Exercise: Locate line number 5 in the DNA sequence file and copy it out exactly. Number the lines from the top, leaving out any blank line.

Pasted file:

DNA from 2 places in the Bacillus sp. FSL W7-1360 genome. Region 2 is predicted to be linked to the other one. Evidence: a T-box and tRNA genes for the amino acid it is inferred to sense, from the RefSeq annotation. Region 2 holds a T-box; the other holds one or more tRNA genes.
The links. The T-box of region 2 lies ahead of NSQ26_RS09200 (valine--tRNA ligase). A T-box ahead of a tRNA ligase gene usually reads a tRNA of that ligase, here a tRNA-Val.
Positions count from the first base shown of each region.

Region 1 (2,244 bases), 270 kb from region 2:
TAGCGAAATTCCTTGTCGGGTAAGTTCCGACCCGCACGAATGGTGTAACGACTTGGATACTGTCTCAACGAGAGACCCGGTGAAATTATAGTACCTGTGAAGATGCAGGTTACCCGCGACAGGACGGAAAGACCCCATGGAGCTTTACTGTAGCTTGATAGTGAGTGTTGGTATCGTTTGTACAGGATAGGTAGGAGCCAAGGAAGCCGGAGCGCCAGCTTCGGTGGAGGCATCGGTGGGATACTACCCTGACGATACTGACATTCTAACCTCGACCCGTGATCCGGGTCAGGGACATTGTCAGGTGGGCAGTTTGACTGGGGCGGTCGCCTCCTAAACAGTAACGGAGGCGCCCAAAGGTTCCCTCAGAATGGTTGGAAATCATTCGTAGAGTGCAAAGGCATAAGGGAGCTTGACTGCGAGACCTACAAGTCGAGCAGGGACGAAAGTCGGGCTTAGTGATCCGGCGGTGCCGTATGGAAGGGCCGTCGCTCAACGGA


TAGCGAAATTCCTTGTCGGGTAAGTTCCGACCCGCACGAATGGTGTAACGACTTGGATACTGTCTCAACGAGAGACCCGGTGAAATTATAGTACCTGTGAAGATGCAGGTTACCCGCGACAGGACGGAAAGACCCCATGGAGCTTTACTGTAGCTTGATAGTGAGTGTTGGTATCGTTTGTACAGGATAGGTAGGAGCCAAGGAAGCCGGAGCGCCAGCTTCGGTGGAGGCATCGGTGGGATACTACCCTGACGATACTGACATTCTAACCTCGACCCGTGATCCGGGTCAGGGACATTGTCAGGTGGGCAGTTTGACTGGGGCGGTCGCCTCCTAAACAGTAACGGAGGCGCCCAAAGGTTCCCTCAGAATGGTTGGAAATCATTCGTAGAGTGCAAAGGCATAAGGGAGCTTGACTGCGAGACCTACAAGTCGAGCAGGGACGAAAGTCGGGCTTAGTGATCCGGCGGTGCCGTATGGAAGGGCCGTCGCTCAACGGA